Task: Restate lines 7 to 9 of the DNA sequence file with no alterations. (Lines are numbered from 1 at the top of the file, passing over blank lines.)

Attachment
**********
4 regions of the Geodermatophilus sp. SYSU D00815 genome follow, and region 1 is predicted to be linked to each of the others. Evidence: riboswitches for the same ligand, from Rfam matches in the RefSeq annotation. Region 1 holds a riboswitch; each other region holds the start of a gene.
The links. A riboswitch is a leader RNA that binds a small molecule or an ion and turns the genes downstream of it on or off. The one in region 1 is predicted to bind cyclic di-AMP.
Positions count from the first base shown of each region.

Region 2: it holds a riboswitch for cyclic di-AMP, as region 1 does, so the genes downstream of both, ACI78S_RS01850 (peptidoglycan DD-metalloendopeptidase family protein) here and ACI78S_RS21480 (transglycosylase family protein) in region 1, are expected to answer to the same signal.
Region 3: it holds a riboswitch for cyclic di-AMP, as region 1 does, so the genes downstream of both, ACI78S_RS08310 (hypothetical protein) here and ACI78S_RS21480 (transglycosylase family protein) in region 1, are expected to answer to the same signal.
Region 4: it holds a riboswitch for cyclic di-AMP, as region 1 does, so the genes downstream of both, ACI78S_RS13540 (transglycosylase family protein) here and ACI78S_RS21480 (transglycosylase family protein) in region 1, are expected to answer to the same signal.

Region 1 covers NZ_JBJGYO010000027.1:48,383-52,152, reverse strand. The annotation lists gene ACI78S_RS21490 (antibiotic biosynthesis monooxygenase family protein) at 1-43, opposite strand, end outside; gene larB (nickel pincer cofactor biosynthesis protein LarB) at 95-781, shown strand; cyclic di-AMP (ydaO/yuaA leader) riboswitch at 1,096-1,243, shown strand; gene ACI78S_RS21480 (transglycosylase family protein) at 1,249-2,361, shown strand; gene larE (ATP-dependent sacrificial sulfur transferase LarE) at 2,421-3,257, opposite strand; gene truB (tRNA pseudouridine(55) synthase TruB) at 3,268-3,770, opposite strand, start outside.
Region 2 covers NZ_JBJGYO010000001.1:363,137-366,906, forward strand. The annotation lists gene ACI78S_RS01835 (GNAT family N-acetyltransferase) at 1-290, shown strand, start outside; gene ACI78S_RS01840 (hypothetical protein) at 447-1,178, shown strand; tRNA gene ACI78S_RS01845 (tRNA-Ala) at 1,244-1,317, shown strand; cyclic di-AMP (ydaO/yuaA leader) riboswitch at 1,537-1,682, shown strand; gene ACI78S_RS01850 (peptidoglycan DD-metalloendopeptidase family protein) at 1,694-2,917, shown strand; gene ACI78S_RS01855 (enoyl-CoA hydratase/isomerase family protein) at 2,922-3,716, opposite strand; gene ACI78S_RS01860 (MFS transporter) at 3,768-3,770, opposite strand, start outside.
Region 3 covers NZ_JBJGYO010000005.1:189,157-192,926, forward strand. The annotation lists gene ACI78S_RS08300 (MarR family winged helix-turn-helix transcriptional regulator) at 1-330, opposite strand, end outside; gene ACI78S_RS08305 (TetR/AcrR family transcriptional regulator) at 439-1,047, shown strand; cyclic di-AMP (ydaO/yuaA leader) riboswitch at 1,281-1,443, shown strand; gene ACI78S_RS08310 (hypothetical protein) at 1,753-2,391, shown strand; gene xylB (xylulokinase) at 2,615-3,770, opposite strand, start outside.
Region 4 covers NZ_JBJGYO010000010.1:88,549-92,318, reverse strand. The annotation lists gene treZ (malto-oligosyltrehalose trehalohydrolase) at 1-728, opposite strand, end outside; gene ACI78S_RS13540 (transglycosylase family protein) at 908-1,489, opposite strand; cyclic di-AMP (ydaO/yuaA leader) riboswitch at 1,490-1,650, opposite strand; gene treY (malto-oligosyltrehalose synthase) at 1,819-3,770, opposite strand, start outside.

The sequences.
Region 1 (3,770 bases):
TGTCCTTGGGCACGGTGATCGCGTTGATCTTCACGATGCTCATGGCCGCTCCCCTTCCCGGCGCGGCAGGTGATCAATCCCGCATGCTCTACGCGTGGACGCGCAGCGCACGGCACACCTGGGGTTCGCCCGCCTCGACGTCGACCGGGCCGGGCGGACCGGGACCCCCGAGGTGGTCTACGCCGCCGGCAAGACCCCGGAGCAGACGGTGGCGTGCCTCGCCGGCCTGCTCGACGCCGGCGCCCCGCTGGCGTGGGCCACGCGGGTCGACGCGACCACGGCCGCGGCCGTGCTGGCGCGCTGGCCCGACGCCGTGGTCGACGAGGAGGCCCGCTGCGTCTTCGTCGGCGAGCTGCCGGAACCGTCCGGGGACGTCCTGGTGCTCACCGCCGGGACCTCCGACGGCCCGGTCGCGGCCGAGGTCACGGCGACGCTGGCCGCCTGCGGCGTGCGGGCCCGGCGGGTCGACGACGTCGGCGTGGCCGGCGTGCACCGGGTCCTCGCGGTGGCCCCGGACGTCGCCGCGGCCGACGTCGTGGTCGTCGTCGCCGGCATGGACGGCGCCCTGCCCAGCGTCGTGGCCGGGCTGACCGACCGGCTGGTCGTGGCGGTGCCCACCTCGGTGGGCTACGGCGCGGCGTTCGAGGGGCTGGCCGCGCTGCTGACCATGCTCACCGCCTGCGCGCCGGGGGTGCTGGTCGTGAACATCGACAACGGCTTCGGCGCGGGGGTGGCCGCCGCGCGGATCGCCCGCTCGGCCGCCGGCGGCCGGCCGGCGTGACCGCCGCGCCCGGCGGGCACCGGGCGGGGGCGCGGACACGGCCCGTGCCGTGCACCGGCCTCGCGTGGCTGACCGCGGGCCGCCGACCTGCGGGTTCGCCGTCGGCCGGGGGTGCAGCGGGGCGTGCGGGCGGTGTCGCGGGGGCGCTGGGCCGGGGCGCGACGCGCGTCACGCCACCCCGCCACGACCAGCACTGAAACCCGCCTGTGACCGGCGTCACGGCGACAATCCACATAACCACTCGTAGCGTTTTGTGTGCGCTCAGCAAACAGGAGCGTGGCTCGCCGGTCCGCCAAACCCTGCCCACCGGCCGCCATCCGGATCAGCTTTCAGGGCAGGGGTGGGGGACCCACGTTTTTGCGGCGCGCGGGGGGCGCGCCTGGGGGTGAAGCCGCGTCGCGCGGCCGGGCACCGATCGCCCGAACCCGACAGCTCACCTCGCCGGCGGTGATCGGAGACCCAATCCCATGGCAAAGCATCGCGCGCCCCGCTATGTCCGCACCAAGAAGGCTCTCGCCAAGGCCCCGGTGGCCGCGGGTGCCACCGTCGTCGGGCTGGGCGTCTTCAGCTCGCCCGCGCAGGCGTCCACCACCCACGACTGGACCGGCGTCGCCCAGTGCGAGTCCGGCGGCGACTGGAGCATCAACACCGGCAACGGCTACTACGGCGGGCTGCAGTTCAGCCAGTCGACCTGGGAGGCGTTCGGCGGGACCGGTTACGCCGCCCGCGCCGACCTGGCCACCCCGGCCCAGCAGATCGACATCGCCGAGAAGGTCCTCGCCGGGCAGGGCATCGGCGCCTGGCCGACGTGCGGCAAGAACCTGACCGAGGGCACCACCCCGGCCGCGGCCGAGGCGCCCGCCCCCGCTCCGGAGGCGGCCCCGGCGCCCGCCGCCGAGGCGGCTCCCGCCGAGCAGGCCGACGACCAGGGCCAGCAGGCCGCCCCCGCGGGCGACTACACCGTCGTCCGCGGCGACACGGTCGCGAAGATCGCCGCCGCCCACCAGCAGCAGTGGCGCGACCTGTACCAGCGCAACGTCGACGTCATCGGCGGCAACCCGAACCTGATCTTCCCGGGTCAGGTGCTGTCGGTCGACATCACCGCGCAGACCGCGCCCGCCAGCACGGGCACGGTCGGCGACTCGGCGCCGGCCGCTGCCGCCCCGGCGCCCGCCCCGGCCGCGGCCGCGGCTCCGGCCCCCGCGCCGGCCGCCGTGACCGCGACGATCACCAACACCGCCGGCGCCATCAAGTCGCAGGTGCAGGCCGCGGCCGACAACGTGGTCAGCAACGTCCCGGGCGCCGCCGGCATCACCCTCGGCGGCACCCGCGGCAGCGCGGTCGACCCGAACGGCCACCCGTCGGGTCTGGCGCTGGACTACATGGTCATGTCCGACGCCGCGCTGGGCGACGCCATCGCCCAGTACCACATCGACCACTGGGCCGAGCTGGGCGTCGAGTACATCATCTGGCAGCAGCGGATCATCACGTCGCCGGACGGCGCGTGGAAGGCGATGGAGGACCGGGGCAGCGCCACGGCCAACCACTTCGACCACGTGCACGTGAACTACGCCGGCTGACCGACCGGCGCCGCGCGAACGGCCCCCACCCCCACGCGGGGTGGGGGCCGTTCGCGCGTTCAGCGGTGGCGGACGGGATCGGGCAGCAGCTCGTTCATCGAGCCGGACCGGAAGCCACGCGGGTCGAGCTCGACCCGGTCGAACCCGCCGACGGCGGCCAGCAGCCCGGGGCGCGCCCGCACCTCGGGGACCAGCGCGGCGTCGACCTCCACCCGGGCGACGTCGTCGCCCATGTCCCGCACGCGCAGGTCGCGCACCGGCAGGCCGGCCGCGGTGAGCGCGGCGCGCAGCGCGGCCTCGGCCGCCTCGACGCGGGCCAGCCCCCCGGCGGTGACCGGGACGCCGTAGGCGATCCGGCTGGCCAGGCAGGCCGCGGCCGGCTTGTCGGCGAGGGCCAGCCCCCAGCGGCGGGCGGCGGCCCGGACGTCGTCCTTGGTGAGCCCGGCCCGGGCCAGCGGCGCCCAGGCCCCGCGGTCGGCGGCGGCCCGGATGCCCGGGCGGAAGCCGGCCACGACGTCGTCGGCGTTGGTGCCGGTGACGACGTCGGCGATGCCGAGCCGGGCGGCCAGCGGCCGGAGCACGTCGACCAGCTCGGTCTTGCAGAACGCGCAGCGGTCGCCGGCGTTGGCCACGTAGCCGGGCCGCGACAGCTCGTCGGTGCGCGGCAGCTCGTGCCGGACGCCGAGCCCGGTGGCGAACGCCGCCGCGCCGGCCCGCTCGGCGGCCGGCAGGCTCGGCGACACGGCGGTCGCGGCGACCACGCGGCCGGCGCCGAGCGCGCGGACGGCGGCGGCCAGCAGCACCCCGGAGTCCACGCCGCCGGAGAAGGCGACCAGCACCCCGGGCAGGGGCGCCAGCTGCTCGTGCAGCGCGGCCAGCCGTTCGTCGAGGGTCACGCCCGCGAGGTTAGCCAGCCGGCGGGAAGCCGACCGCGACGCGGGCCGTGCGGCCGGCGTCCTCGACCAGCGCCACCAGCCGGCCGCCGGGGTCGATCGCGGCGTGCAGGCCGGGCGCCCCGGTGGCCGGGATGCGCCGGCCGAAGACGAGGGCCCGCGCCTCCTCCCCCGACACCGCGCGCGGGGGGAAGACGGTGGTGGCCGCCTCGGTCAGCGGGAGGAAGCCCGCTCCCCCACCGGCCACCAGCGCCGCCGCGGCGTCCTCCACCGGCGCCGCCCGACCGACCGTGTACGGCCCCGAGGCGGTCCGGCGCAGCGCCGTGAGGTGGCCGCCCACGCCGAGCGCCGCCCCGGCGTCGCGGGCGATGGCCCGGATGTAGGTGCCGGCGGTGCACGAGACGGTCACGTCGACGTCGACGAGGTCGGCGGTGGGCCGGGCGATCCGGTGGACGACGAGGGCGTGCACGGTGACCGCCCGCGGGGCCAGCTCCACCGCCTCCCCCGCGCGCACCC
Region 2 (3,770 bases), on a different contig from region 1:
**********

Region 1 covers NZ_JBJGYO010000027.1:48,383-52,152, reverse strand. The annotation lists gene ACI78S_RS21490 (antibiotic biosynthesis monooxygenase family protein) at 1-43, opposite strand, end outside; gene larB (nickel pincer cofactor biosynthesis protein LarB) at 95-781, shown strand; cyclic di-AMP (ydaO/yuaA leader) riboswitch at 1,096-1,243, shown strand; gene ACI78S_RS21480 (transglycosylase family protein) at 1,249-2,361, shown strand; gene larE (ATP-dependent sacrificial sulfur transferase LarE) at 2,421-3,257, opposite strand; gene truB (tRNA pseudouridine(55) synthase TruB) at 3,268-3,770, opposite strand, start outside.
Region 2 covers NZ_JBJGYO010000001.1:363,137-366,906, forward strand. The annotation lists gene ACI78S_RS01835 (GNAT family N-acetyltransferase) at 1-290, shown strand, start outside; gene ACI78S_RS01840 (hypothetical protein) at 447-1,178, shown strand; tRNA gene ACI78S_RS01845 (tRNA-Ala) at 1,244-1,317, shown strand; cyclic di-AMP (ydaO/yuaA leader) riboswitch at 1,537-1,682, shown strand; gene ACI78S_RS01850 (peptidoglycan DD-metalloendopeptidase family protein) at 1,694-2,917, shown strand; gene ACI78S_RS01855 (enoyl-CoA hydratase/isomerase family protein) at 2,922-3,716, opposite strand; gene ACI78S_RS01860 (MFS transporter) at 3,768-3,770, opposite strand, start outside.
Region 3 covers NZ_JBJGYO010000005.1:189,157-192,926, forward strand. The annotation lists gene ACI78S_RS08300 (MarR family winged helix-turn-helix transcriptional regulator) at 1-330, opposite strand, end outside; gene ACI78S_RS08305 (TetR/AcrR family transcriptional regulator) at 439-1,047, shown strand; cyclic di-AMP (ydaO/yuaA leader) riboswitch at 1,281-1,443, shown strand; gene ACI78S_RS08310 (hypothetical protein) at 1,753-2,391, shown strand; gene xylB (xylulokinase) at 2,615-3,770, opposite strand, start outside.